What is Clinical Research?

By | March 1, 2021

Clinical research is the medical research involving humans conducted under specific research objectives. There are two kinds, namely, observational research and clinical trials. Under observational research, researchers observe patients in usual settings. They collect data, group patients according to various characteristics, and study changes over a period of time.

On the other hand, clinical trials involve participants in a medical research study for which they will be put under surveillance by the research team. The research team will use all methods and means to track and collect data from the participants. The study partner organizes the data collection, analyzes it, presents the findings to the research team and makes recommendations for future studies.

The major aim of the clinical trial is to determine the effectiveness of a new medical product or treatment in treating a health problem. Once the research team finds that a particular health problem can be effectively treated with the help of a new product, then they will encourage more participants into a clinical trial. However, when this trial is finished, then the trial participant has no longer been a part of the research team and their contact details and data will not be used by the company any longer.

During the clinical trials, data are collected at different stages of the development process. At the first stage, which lasts for about six weeks, data are accumulated and analyzed. The next stage is the control phase, during which the health problem is studied as if there were no treatment. The final stage is the post-phase, during which the product is tried on real people and the effects on them are examined.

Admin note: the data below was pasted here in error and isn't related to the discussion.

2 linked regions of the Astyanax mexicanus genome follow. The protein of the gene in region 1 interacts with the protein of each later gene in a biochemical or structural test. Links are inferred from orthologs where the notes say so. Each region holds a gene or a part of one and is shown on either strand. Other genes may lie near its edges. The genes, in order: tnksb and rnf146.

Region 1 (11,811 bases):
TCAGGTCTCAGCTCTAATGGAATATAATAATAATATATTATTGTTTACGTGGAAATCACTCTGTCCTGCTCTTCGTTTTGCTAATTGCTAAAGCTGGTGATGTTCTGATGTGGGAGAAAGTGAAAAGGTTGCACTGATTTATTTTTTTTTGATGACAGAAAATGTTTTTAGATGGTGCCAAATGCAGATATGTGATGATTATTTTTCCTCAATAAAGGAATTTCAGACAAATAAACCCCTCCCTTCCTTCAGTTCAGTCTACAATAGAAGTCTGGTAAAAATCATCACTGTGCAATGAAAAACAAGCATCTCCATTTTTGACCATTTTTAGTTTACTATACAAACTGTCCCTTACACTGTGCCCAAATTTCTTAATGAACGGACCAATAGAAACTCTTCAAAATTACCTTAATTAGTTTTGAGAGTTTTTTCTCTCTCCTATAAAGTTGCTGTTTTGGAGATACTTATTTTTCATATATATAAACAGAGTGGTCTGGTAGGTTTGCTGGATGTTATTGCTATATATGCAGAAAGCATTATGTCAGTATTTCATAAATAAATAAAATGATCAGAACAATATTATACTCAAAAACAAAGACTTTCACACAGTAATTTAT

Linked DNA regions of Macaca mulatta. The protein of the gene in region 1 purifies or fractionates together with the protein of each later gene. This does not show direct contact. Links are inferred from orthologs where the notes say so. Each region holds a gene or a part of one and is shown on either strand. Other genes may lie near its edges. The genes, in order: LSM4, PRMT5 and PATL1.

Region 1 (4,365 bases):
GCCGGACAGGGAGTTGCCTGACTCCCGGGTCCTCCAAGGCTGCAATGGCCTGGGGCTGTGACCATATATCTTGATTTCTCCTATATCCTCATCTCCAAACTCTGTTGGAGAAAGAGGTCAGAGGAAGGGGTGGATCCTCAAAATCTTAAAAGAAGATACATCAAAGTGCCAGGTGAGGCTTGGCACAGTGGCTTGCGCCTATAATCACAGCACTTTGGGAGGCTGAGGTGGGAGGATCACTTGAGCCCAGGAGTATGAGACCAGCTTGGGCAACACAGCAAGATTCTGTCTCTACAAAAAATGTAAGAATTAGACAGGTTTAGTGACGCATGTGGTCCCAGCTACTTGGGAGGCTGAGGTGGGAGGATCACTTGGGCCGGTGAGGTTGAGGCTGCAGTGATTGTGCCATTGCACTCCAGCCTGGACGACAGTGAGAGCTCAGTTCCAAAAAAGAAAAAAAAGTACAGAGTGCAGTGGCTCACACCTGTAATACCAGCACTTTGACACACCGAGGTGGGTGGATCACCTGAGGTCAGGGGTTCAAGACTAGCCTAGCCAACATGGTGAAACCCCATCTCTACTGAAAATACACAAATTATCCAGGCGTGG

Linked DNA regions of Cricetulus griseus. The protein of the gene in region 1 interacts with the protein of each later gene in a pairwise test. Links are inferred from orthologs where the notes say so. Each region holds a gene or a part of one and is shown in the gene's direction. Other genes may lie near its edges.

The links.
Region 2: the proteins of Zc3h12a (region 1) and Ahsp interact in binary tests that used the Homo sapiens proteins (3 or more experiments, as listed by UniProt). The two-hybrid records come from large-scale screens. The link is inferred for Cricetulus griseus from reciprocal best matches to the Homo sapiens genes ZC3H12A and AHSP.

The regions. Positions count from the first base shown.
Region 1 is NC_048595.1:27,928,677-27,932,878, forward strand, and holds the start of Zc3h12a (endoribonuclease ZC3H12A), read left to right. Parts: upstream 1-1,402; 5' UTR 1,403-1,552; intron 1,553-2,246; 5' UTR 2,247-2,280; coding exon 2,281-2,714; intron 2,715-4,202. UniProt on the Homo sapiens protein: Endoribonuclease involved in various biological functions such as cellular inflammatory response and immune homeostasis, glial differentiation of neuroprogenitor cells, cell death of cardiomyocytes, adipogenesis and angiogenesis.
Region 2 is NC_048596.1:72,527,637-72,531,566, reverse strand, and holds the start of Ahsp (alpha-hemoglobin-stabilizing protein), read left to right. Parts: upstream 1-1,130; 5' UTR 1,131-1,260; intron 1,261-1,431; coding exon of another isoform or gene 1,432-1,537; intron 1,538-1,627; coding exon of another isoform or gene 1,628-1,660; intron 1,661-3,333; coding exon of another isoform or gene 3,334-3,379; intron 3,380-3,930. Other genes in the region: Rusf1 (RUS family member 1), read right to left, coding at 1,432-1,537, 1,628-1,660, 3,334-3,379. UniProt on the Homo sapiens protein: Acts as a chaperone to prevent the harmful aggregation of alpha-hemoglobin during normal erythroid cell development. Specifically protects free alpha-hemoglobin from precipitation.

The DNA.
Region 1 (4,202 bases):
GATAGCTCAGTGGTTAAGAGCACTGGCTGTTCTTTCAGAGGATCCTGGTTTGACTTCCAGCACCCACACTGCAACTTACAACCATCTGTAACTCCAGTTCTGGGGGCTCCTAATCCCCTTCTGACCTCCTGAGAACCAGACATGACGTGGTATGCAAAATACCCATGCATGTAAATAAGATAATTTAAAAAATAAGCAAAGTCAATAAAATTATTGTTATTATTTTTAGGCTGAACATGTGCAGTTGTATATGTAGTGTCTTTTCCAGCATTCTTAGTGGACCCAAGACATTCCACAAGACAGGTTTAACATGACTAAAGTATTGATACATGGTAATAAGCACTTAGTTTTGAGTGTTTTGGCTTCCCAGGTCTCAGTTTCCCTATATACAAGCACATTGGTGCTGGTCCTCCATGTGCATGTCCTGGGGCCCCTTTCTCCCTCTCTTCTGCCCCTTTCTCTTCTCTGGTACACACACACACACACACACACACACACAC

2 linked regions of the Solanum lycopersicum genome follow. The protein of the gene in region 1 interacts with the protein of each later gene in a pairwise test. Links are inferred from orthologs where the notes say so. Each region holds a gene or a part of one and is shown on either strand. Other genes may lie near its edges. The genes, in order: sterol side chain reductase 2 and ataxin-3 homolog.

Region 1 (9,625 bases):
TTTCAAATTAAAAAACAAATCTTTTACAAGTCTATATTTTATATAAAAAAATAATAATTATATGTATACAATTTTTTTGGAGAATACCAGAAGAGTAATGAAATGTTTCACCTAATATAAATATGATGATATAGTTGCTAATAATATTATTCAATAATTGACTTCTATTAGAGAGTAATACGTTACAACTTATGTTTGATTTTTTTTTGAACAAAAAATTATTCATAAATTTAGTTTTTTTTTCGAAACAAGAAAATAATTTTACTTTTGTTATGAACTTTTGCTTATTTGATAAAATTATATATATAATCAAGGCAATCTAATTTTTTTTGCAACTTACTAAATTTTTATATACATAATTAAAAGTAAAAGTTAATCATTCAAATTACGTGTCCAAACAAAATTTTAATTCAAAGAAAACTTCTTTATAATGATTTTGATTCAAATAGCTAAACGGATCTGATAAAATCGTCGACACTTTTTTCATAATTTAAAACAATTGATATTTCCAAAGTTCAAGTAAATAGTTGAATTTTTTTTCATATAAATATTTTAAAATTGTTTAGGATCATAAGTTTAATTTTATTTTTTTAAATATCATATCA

There are different methods that are used in clinical trials to collect data. Most trials use double-blind procedures, in which patients are assigned to either receive a treatment or to receive a placebo instead. However, some trials use group methods, in which the patients are asked to receive treatment or to placebo. Some trials use simulated procedures in order to make sure that the data collected is accurate. In addition, the method of how the data is gathered depends on the type of trial: the placebo-controlled trial collects data only from the patients who take the real pills; the drug-controlled trial asks the patients to perform some task as if they are taking a medicine; and the clinical trial collects data from all the patients taking the real drugs or placebos.

Although clinical trials are generally safe, the procedure should be started only after all safety parameters have been met. The procedure may be temporarily stopped if a new, innovative health problem develops. Also, the treatment may not work for all the participants, or the side effects may be severe. Before starting a clinical trial, a patient must read about it and understand its purpose. He or she should also make sure that he or she is physically and psychologically fit for the procedure